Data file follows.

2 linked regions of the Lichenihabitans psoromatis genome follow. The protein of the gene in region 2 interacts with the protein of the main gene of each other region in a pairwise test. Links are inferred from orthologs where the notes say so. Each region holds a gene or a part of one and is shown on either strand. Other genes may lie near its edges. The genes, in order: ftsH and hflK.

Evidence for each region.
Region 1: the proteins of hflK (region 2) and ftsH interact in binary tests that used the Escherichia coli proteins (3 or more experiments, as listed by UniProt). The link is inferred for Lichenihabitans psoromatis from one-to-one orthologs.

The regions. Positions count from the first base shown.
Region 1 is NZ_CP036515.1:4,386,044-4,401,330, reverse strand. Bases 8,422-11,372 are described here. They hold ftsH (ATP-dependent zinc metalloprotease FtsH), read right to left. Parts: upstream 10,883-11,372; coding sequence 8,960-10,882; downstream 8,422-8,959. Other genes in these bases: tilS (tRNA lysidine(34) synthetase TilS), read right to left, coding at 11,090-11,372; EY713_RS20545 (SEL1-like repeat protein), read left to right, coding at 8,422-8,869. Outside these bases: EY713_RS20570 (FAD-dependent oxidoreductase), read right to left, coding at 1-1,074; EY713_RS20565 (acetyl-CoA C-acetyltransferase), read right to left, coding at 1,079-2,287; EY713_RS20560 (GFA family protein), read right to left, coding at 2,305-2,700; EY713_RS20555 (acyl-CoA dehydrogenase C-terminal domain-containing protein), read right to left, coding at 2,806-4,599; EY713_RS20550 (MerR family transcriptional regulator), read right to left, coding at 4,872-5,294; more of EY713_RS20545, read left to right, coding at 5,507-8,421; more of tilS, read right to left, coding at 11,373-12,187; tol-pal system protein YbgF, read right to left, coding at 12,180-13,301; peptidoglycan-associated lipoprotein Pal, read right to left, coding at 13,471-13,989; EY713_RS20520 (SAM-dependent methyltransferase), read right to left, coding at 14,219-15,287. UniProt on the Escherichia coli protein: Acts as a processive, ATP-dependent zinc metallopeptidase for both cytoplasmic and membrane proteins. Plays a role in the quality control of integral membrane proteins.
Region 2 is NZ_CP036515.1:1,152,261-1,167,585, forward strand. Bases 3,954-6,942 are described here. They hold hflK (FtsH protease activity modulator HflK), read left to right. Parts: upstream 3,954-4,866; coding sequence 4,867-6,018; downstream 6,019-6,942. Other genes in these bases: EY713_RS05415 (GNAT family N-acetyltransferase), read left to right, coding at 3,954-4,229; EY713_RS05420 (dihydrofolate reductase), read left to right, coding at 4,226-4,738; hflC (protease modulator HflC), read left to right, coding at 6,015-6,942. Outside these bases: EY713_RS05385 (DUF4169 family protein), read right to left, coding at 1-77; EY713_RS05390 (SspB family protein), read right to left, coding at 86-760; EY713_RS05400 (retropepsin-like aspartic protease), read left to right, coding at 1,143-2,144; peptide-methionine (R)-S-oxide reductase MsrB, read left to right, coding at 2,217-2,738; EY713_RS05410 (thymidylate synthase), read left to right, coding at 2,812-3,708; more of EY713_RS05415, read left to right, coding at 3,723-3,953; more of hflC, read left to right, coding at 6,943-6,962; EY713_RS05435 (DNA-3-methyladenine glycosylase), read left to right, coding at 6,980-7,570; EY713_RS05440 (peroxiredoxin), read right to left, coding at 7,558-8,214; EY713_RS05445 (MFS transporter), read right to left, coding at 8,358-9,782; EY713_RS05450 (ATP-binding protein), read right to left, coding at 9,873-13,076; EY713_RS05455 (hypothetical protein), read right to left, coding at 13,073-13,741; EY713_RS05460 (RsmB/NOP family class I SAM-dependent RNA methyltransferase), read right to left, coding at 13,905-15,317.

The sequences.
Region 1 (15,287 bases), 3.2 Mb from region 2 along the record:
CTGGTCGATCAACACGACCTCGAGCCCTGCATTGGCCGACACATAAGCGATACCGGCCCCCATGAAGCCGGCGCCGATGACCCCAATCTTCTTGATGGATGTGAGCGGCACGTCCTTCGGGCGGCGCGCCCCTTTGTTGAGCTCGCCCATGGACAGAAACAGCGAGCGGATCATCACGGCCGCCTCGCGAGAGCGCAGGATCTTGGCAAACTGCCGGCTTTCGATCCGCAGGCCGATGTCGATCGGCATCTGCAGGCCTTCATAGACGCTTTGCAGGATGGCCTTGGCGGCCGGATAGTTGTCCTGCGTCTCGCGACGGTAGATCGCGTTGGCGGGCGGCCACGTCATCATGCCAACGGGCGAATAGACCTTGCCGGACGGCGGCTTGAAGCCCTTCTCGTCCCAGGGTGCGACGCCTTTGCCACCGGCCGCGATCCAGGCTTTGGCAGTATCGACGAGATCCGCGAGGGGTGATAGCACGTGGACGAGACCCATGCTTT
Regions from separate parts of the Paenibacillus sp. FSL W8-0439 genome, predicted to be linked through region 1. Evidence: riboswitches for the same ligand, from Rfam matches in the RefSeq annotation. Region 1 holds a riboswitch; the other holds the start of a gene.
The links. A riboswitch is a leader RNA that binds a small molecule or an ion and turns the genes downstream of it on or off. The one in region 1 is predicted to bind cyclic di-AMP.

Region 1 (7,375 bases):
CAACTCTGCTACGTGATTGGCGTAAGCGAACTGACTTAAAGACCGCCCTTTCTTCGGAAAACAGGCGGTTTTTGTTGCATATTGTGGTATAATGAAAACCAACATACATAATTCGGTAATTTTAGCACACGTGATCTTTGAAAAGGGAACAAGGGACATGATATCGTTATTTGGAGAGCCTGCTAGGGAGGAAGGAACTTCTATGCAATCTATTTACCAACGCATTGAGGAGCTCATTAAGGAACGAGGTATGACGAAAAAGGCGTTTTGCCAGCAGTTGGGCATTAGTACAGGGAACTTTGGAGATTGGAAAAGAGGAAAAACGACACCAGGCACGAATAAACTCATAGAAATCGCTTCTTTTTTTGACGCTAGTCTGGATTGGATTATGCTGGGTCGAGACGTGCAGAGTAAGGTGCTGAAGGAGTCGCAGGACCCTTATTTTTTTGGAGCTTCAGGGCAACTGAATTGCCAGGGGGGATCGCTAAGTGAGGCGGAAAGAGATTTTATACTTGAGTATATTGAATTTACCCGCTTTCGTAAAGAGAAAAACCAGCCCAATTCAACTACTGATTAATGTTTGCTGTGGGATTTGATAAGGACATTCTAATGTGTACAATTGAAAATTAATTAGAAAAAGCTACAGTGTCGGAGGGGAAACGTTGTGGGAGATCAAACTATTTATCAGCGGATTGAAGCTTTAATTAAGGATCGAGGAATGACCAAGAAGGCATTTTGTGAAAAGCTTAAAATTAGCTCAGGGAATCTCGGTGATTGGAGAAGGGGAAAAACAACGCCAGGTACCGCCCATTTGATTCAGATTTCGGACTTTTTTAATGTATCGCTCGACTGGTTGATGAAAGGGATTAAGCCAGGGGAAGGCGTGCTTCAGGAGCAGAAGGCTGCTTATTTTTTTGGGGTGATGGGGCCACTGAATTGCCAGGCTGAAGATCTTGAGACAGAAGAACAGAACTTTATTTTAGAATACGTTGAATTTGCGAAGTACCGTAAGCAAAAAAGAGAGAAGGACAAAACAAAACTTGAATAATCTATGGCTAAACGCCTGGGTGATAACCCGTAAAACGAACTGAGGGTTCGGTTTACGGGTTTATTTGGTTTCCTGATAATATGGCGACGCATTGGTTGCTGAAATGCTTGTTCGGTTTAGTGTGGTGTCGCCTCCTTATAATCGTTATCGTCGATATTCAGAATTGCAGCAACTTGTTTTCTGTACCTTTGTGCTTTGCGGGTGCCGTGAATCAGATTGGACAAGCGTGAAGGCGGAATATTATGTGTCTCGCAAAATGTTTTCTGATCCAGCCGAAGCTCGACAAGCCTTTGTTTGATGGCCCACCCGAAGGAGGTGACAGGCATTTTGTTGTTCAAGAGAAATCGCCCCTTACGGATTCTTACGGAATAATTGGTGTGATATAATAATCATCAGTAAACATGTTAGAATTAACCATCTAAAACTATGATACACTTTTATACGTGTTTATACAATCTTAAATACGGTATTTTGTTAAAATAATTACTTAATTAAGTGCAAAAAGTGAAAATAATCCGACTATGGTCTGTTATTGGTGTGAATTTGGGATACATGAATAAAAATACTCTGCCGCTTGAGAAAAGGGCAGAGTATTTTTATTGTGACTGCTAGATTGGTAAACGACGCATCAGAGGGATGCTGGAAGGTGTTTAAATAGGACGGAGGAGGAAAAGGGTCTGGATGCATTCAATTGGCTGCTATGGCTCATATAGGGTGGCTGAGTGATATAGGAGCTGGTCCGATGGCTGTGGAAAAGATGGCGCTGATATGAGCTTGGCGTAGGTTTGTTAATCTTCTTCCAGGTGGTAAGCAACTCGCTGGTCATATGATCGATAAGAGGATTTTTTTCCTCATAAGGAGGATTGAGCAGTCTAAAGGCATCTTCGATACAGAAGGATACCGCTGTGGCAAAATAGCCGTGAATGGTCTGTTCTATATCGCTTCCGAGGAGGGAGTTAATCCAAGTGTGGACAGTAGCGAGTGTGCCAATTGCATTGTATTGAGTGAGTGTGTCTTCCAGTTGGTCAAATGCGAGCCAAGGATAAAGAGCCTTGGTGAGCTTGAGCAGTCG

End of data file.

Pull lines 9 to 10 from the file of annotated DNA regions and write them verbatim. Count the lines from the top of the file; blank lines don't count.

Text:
CTGGTCGATCAACACGACCTCGAGCCCTGCATTGGCCGACACATAAGCGATACCGGCCCCCATGAAGCCGGCGCCGATGACCCCAATCTTCTTGATGGATGTGAGCGGCACGTCCTTCGGGCGGCGCGCCCCTTTGTTGAGCTCGCCCATGGACAGAAACAGCGAGCGGATCATCACGGCCGCCTCGCGAGAGCGCAGGATCTTGGCAAACTGCCGGCTTTCGATCCGCAGGCCGATGTCGATCGGCATCTGCAGGCCTTCATAGACGCTTTGCAGGATGGCCTTGGCGGCCGGATAGTTGTCCTGCGTCTCGCGACGGTAGATCGCGTTGGCGGGCGGCCACGTCATCATGCCAACGGGCGAATAGACCTTGCCGGACGGCGGCTTGAAGCCCTTCTCGTCCCAGGGTGCGACGCCTTTGCCACCGGCCGCGATCCAGGCTTTGGCAGTATCGACGAGATCCGCGAGGGGTGATAGCACGTGGACGAGACCCATGCTTT
Regions from separate parts of the Paenibacillus sp. FSL W8-0439 genome, predicted to be linked through region 1. Evidence: riboswitches for the same ligand, from Rfam matches in the RefSeq annotation. Region 1 holds a riboswitch; the other holds the start of a gene.